Chhimi Dema

The tradition of woodblock engraving for duplicating scriptures in Bhutan dates back to the time of the fifteenth century parton saint Terton Pema Lingpa. Its popularity grew significantly in the seventeenth century. Today, though, with the emergence of modern printing technologies, the traditional printing culture has arrived on the brink of disappearing altogether. Many argue it has already.

To preserve the traditional printing culture that includes the art of papermaking, calligraphy, woodblock engraving, and the printing techniques, the National Library and Archives of Bhutan under the home ministry opened on Tuesday a traditional print heritage museum in Thimphu. 

The museum is expected to also show and educate the younger generations about the country’s rich cultural heritage. 

The museum has for display raw materials and equipment for traditional papermaking, materials and engraving tools for xylographic woodblocks, materials and tools for printing, inks and ink-making ingredients, ink pots, materials to make traditional pens and containers. 

Calligraphic texts and documents written in lantsa (languages of gods), wartu (language of the nagas), and uchen (Brahmic/mundane scripts, now less used in Tibet and Bhutan), writings by historical figures and writing samples from contemporary calligraphers are on display as well.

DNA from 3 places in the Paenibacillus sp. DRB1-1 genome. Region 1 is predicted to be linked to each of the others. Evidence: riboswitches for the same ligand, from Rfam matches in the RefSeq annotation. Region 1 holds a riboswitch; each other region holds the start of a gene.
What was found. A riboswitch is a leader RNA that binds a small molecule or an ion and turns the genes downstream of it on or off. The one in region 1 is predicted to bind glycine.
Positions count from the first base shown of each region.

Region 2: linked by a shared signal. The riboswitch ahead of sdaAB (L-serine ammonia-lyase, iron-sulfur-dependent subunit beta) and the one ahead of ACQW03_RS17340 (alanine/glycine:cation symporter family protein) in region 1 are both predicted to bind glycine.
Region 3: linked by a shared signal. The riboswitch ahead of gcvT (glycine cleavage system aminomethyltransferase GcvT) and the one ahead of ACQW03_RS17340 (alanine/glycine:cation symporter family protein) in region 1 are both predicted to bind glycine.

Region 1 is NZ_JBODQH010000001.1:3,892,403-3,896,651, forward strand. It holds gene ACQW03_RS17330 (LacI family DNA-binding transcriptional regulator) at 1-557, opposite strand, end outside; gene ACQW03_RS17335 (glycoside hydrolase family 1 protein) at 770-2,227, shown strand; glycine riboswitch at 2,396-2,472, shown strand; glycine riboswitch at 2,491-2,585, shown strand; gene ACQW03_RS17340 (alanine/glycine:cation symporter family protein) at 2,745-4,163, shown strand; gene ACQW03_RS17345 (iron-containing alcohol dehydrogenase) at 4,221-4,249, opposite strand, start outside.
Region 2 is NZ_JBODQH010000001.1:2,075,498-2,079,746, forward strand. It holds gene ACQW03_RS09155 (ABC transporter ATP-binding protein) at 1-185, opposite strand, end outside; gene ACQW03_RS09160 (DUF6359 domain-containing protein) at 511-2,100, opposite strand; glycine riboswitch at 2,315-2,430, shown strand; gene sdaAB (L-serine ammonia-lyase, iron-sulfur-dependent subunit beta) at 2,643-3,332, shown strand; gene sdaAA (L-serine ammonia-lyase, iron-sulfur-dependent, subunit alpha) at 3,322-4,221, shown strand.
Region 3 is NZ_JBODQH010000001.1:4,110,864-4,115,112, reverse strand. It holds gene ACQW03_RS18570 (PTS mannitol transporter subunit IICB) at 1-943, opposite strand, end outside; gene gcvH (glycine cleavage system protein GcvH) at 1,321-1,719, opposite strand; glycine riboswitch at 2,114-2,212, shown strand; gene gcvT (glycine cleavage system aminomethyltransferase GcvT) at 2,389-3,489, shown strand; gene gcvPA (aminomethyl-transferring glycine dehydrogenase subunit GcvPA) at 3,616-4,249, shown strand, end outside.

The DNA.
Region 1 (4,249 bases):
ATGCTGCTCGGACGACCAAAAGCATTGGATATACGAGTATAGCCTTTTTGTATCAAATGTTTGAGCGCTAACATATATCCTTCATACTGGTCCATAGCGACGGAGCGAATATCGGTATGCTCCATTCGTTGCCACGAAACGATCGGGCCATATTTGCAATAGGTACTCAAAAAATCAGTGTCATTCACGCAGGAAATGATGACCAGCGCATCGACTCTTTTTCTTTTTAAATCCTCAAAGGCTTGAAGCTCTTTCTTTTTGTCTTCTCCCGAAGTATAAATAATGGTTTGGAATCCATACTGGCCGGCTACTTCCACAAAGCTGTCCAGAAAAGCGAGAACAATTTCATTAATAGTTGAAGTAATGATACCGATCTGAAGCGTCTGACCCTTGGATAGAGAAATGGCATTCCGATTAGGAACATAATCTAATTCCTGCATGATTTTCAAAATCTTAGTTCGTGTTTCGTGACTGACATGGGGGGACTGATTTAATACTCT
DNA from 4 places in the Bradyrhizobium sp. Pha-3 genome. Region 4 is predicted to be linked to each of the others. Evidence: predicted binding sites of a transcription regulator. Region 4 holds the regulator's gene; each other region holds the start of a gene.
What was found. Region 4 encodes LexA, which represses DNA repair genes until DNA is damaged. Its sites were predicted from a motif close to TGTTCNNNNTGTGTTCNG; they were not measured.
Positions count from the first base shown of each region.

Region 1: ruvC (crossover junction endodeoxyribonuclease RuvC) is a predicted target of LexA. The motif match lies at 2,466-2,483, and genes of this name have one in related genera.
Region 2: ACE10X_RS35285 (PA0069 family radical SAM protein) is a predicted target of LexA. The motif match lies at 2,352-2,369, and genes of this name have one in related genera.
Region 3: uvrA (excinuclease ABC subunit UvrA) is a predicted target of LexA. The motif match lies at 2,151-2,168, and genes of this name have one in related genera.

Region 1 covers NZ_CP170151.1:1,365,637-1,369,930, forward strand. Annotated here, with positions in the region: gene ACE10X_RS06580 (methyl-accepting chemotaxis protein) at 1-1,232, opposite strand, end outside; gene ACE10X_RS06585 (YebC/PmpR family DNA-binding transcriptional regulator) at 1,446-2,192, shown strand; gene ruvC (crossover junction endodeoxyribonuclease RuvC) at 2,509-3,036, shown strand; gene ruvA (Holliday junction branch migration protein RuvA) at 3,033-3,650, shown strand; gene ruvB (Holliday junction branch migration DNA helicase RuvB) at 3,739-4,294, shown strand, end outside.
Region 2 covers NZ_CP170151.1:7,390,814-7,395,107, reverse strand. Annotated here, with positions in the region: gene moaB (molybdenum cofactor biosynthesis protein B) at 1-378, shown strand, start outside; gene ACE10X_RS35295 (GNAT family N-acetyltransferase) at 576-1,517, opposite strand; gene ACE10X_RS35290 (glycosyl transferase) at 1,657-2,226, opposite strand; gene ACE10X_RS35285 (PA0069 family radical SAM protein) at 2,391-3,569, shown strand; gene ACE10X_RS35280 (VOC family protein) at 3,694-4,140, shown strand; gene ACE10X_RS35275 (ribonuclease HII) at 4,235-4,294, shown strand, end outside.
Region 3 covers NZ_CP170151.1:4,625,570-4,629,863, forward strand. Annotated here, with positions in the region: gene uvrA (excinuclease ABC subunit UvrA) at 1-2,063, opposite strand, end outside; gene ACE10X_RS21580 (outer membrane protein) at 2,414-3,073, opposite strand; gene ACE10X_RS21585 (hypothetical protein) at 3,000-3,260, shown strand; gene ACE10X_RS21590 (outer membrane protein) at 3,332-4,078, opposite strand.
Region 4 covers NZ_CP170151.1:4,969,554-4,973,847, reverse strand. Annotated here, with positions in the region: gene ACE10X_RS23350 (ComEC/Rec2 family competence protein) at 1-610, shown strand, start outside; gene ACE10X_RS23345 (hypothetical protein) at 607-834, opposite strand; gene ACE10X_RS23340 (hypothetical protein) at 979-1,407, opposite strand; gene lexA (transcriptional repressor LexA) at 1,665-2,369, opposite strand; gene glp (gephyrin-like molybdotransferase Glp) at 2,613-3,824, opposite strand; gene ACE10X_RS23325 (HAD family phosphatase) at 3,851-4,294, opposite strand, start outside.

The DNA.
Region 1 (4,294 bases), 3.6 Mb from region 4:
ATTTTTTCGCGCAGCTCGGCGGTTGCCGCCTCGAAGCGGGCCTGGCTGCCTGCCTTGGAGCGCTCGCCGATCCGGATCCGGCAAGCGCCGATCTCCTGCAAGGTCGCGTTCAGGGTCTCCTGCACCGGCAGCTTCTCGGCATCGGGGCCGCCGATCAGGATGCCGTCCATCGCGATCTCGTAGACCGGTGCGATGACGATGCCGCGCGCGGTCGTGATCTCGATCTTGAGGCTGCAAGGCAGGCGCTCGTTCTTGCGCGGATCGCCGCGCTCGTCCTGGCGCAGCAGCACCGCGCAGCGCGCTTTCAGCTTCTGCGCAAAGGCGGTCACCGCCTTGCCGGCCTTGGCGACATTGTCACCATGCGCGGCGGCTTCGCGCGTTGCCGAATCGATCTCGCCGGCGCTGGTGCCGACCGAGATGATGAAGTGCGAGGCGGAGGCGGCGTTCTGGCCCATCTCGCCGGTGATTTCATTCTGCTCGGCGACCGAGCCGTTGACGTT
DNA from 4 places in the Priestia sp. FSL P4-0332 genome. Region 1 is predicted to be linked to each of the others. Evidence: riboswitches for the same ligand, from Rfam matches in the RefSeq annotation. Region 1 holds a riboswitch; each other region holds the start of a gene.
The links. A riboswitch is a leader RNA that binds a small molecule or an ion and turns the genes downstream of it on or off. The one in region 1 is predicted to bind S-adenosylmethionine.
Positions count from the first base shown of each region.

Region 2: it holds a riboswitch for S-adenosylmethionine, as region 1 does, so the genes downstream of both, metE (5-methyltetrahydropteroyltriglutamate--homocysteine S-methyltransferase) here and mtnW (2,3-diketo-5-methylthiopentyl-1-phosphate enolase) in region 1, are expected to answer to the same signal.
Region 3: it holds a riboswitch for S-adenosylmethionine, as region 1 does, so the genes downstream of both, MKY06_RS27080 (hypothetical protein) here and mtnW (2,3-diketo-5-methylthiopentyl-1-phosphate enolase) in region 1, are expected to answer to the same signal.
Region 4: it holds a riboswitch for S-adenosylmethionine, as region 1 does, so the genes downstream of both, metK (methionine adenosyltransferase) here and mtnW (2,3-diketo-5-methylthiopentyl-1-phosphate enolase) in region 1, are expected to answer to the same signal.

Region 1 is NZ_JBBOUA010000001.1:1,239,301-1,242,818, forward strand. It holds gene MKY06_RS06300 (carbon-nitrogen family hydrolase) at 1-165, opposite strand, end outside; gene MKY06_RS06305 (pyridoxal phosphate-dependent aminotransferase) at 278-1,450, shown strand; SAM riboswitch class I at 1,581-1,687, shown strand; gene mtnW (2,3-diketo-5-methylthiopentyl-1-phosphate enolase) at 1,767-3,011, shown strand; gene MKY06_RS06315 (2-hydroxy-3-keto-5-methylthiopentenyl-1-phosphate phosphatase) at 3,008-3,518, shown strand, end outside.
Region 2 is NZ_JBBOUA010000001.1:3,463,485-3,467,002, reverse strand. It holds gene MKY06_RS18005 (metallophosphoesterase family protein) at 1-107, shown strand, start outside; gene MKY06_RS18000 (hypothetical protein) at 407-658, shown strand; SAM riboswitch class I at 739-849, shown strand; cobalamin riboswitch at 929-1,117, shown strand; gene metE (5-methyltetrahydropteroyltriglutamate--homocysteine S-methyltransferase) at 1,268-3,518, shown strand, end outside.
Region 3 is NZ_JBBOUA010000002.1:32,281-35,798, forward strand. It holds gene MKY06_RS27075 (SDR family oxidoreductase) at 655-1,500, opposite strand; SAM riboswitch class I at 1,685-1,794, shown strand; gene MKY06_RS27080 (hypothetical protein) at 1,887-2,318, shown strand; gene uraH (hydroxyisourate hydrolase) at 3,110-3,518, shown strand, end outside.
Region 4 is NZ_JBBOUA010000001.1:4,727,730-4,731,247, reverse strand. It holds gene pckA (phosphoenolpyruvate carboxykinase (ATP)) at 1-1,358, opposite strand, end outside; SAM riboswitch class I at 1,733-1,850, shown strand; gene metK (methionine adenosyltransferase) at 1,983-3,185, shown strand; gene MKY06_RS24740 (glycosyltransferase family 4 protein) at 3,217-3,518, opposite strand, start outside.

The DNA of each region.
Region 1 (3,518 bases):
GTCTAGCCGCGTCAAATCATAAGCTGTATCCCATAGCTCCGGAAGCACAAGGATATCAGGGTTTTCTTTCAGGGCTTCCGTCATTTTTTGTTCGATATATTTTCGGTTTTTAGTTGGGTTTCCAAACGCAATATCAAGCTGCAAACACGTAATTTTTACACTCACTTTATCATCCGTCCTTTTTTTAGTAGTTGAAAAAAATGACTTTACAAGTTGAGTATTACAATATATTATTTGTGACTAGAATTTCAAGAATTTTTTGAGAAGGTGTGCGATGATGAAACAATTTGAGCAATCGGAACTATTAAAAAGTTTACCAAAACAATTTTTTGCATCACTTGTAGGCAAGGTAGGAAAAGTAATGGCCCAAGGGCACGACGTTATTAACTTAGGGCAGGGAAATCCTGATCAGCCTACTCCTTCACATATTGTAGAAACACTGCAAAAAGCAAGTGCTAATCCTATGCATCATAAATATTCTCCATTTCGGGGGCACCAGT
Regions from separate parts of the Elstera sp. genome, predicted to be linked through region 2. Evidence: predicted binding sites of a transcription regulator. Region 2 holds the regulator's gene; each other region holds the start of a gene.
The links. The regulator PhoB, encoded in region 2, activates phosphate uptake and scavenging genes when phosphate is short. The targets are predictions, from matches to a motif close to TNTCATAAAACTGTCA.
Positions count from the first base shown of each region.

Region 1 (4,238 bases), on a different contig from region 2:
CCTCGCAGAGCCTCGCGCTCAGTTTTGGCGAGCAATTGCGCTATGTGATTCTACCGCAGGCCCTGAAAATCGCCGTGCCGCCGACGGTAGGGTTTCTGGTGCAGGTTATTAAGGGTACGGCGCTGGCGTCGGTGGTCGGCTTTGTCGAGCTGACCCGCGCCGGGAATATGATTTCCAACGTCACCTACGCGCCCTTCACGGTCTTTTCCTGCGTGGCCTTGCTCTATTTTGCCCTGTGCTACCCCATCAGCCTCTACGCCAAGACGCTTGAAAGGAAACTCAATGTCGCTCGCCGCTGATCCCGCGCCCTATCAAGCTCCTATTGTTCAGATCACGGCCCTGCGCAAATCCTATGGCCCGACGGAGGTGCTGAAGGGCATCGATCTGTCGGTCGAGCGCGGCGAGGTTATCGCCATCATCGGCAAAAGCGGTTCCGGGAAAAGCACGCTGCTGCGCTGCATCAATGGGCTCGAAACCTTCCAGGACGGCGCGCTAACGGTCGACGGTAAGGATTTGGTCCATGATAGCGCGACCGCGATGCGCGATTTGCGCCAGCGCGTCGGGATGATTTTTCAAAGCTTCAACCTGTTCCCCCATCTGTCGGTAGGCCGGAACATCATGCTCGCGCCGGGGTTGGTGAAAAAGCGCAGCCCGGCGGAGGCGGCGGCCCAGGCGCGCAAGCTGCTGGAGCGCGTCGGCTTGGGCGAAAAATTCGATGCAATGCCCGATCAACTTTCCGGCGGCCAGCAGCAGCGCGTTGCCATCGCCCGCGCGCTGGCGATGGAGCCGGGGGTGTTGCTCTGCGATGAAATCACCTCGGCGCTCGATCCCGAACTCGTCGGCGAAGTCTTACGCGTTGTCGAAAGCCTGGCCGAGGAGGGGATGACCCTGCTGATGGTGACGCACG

Yonten Dargye, director of the National Library and Archives, said that the three-year project was started with the hope to promote and preserve the print heritage for posterity. 

“With the emergence of new printing and computing technologies, traditional print heritage is increasingly under threat,” he said.

Calligraphy and printing in Bhutan, Yonten Dargye said, served as a primary medium for recording information, be it religious teachings, instructions, events, transactions, or communication across the country and beyond. 

He said that meeting the required modern technologies for preservation, human resources with relevant academic backgrounds, interested individuals to learn and teach others these art forms were a challenge while working to safeguard traditions. 

According to the antiques division under the home ministry, there are 19,458 woodblocks in temples, monastic institutions and dzongs across the country.

The ancient woodblocks for printing are not cared for in many parts of the country. 

Yonten Dragye said that the national library was working to collect woodblocks to add to the museum’s collection and keep them on display. 

The museum will be open for all during office hours. 

Three books were also launched during the opening of the museum. 

The book, Festivals of Bumthang Dzongkhag, focuses on 24 religious and folk festivals constituting tshechu, chodpa, kuchod, rabney, yakchod, yaklhai, kangsol, mani, and mewang that are practised in the Choekhor, Tang, Chumey, and Ura in central Bhutan. 

Yonten Dragye said: “The communities fear that they might have to leave their traditions behind because there was no one to perform or learn the traditions.” 

Written Scripts and Calligraphies of Bhutan present the evolution of Buddhist scripts and handwriting styles. 

Writing and Print Culture in Bhutan discusses the origins and significance of letters, art of traditional writing and papermaking, pen and ink making, woodblock engraving and printing, and significance of lekbam (bound volume) and reading scriptures. 

The three-year project was supported by the Foreign Ministry of the Federal Republic of Germany through the German Bhutan Himalayan Society. It was started in 2018. 

Edited by Jigme Wangchuk